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BPAL Madness!


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About elbow

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    sexy swapper

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  • Favorite Scents
    Blends: Aglaea, Amicitia, Centzon Totochtin, Coyote, Delphi, Gacela of the Dark Death 2014, Jabberwocky, Laudanum, Lilith, Minotaur, Smiling Spider, Snake Oil, Stimulating Sassafras Strengthener, TKO, Undertow, Vital Fluid Notes: Alcohol: booze, mead, rum, wine Florals: lotus, narcissus, poppy, rose Foody: cream, milk, sassafras, vanilla Fruit: apple, bergamot, coconut, fig, orange, peach, plum, pomegranate, pumpkin, sugar cane Herbs: angelica, eucalyptus, sage Resins: benzoin, frankincense, galbanum, labdanum, mastic, myrrh Spices: clove, galangal, nutmeg, peppers Woods: cedar, cypress, juniper, pine, teak Other: dark musk, leather, patchouli, salt Can't wear: apricot, ginger, jasmine, lily


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  1. elbow

    When your favorite GC blends are discontinued

    Not a GC, but the reviews I'm reading of Waiting (from this year's Liliths) indicate that it's rain with a hint of lavender. Similar enough to try layering for the Szepasszony effect, perhaps?
  2. elbow


    Like DiesMali, I wasn't super impressed with this when it was new, but the notes list suggested it would only get better with time. And it has! A year and a few months later, it's richer, darker, less initially floral, more harmonious. On me it stays close to the skin, lasts a good while, and is absolutely beautiful from wet to fading away. Now, do I wear it, or save it to see how much more amazing it gets over time? Decisions, decisions....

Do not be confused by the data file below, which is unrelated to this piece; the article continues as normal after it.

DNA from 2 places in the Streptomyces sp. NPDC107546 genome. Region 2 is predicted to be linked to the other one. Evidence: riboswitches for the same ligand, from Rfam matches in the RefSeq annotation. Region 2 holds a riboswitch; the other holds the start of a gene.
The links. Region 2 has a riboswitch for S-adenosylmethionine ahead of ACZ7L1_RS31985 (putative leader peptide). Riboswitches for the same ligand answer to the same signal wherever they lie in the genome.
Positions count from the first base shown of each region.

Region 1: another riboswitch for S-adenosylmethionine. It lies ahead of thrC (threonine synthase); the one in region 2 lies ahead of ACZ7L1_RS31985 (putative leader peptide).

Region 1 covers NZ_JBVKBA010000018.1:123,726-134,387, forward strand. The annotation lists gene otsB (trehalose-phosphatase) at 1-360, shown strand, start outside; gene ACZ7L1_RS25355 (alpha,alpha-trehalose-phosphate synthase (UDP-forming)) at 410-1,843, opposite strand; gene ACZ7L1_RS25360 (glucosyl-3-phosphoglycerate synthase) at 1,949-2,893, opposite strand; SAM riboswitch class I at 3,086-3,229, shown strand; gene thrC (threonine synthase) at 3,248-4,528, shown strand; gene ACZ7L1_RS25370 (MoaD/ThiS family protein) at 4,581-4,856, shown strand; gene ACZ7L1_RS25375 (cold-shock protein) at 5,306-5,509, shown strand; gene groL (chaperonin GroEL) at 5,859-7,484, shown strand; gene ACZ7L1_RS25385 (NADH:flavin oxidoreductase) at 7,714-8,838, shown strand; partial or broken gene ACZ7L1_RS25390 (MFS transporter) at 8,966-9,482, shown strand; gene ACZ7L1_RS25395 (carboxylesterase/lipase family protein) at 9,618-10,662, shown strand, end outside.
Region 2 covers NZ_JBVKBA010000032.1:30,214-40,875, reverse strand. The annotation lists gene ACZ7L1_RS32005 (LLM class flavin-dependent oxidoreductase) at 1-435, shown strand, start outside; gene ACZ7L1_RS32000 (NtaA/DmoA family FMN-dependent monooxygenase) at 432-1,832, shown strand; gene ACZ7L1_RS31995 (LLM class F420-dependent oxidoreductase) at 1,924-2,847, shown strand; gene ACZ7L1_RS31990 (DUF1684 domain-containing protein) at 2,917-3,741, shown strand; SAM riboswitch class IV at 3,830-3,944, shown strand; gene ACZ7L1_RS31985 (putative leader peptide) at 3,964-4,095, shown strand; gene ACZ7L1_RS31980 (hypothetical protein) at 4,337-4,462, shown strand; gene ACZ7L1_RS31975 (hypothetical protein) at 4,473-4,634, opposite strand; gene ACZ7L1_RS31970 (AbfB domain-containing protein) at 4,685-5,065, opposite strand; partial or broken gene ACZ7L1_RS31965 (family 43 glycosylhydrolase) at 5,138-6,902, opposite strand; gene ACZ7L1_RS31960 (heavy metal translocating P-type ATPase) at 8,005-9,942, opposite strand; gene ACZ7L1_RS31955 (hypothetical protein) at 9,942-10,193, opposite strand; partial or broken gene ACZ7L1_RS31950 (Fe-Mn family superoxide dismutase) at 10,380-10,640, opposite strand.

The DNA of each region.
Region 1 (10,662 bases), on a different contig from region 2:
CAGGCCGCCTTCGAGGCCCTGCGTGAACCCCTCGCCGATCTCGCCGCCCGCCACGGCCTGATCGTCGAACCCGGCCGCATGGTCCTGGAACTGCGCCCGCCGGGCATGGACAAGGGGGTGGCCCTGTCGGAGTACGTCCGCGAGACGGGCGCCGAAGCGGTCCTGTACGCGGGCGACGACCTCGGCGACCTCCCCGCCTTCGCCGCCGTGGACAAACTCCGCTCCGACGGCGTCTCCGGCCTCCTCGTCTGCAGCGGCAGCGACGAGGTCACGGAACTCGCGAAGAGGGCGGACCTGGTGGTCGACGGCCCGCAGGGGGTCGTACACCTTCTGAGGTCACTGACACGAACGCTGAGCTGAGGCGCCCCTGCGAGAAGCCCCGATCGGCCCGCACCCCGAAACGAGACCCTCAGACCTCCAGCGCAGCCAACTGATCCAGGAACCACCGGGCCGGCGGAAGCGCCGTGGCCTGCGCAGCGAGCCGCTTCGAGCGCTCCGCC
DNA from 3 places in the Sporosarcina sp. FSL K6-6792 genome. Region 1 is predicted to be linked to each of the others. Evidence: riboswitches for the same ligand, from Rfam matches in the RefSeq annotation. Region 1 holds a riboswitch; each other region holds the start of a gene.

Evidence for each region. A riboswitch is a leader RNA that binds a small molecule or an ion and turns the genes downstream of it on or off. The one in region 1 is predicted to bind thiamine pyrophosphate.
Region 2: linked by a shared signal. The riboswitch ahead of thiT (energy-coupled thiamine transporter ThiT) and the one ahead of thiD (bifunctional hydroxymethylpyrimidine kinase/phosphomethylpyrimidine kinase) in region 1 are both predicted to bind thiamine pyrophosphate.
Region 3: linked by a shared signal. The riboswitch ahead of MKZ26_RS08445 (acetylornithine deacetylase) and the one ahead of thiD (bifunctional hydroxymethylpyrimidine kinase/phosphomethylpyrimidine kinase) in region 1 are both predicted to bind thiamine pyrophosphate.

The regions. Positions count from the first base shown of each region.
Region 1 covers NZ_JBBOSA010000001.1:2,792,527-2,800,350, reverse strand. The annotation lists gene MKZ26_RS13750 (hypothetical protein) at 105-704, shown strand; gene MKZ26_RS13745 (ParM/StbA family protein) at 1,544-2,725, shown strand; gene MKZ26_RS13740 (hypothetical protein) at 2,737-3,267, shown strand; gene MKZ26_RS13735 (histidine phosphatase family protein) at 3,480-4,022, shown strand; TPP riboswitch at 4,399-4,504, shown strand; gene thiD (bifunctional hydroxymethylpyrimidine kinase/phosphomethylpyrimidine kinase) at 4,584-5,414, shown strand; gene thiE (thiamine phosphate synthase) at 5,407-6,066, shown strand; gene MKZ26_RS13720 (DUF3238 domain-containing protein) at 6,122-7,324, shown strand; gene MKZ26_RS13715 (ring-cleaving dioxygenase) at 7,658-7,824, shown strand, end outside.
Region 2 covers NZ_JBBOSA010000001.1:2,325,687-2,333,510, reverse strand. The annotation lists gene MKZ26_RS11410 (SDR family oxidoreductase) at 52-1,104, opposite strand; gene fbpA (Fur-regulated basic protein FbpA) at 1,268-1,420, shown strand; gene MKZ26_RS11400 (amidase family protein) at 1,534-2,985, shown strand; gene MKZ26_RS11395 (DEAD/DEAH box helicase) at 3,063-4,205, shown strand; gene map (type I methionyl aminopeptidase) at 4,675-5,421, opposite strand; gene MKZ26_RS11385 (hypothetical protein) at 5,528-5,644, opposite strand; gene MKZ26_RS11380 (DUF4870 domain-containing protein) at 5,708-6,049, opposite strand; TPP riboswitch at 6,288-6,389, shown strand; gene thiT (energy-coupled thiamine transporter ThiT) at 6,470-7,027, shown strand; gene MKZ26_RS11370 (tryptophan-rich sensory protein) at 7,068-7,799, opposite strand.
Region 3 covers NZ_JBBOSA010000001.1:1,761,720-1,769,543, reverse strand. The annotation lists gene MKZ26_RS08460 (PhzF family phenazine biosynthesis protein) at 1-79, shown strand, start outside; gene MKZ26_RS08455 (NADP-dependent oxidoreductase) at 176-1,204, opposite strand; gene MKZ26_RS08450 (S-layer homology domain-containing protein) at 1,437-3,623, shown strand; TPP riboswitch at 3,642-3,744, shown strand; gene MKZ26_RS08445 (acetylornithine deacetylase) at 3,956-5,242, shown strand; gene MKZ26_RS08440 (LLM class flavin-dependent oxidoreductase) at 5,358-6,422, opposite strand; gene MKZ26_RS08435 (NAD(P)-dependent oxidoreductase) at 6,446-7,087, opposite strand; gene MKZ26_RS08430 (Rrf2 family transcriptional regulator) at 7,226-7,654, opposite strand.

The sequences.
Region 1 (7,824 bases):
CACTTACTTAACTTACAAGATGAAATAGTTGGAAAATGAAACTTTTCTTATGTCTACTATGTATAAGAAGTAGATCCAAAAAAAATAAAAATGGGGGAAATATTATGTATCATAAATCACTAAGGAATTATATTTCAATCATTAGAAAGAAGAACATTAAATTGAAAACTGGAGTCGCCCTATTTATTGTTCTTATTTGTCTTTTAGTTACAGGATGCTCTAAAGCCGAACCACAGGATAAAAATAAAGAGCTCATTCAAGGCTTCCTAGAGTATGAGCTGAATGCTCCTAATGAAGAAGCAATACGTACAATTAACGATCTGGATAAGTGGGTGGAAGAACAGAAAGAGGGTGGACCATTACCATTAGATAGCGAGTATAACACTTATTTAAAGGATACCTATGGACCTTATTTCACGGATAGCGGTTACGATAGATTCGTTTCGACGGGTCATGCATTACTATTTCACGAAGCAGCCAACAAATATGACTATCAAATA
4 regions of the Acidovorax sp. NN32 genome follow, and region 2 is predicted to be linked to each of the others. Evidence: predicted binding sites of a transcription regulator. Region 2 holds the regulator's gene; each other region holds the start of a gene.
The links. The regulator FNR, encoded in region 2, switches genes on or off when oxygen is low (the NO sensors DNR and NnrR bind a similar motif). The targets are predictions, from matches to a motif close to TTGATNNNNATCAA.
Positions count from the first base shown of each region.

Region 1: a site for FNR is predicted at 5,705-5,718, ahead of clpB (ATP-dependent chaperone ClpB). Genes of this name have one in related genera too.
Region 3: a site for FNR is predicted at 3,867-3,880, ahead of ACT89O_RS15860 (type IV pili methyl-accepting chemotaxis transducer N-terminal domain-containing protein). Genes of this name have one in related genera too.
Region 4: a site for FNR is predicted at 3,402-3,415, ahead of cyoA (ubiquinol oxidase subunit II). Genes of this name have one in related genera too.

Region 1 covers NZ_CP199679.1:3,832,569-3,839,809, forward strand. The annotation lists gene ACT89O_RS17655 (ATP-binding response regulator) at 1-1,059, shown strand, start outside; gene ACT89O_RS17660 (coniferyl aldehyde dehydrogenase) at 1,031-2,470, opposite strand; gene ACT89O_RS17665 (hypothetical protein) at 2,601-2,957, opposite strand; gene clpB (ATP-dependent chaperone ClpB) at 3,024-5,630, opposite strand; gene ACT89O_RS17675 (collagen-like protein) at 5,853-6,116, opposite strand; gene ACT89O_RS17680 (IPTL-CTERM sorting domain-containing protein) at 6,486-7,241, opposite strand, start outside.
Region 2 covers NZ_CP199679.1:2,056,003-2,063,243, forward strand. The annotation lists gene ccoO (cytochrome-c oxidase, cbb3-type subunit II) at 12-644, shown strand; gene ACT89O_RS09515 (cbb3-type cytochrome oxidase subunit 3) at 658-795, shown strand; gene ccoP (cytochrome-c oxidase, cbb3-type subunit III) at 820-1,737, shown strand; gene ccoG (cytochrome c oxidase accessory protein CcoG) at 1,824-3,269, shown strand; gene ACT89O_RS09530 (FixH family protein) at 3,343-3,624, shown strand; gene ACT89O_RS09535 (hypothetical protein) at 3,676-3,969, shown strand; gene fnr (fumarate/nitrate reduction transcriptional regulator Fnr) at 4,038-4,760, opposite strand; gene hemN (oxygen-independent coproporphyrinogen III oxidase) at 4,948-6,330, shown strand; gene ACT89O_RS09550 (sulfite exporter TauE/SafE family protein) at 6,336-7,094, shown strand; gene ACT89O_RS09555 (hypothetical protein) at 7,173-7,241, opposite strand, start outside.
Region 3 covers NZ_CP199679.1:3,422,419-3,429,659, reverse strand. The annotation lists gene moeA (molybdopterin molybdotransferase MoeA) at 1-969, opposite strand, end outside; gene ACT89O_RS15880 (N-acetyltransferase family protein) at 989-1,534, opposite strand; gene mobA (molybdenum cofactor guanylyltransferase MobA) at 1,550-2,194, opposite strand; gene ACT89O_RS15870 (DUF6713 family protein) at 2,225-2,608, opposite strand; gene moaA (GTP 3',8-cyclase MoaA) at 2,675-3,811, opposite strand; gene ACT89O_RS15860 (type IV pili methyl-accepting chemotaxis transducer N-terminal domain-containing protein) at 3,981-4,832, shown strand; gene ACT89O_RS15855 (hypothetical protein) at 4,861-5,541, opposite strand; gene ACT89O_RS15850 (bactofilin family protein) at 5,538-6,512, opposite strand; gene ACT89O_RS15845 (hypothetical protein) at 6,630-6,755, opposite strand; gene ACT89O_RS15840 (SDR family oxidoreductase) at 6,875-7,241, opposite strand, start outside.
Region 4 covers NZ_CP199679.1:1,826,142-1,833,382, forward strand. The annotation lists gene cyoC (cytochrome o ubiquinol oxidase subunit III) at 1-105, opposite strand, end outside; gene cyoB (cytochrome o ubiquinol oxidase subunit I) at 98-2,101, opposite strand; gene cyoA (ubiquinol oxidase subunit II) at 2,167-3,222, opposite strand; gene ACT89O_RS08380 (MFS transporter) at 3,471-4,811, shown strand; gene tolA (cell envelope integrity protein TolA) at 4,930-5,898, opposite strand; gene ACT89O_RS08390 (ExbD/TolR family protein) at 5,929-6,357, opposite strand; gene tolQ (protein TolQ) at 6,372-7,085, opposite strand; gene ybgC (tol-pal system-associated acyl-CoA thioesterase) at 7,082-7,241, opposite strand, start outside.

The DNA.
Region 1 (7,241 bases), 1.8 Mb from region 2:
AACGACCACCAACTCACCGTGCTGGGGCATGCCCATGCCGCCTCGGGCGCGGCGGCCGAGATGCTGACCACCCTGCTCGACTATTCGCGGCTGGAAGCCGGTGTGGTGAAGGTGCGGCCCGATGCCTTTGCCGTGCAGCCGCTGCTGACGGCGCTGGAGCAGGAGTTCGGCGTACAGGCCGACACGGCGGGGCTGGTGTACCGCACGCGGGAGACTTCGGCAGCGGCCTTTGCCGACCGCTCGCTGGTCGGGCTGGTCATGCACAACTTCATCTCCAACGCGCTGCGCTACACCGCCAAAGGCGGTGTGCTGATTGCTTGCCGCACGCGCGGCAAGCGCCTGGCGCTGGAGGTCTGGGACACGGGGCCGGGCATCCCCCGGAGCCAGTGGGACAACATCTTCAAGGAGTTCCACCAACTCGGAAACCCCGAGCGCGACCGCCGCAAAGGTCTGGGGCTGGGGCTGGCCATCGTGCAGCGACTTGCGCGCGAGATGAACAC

3. elbow

    EPIC BPAL Spreadsheet Thread

    Oh, brilliant! I've been poking/prodding/humoring the finicky forum search engine for reviews all these years, when I could've been just typing a phrase into an external one that's much easier to use. Thank you for pointing out this option (which now seems obvious)!
  4. elbow

    To His Mistress Going to Bed

    Patchouli's a note that only works for me in moderation. A couple of recent reviews had me worried that it would be too much for me in this blend. But though the patch does take center stage here for me, it doesn't have the spiky nosefeel of many patchouli-heavy scents. Whatever it means to "caramelize" patchouli, I'm a fan! With the warmth and sweetness of the benzoin, vanilla, and fig, this blend is mellow and lies close to the skin; it's incredibly sexy without being in-your-face about it. The benzoin, vanilla, and fig all harmonize with it so well... I would definitely hit that.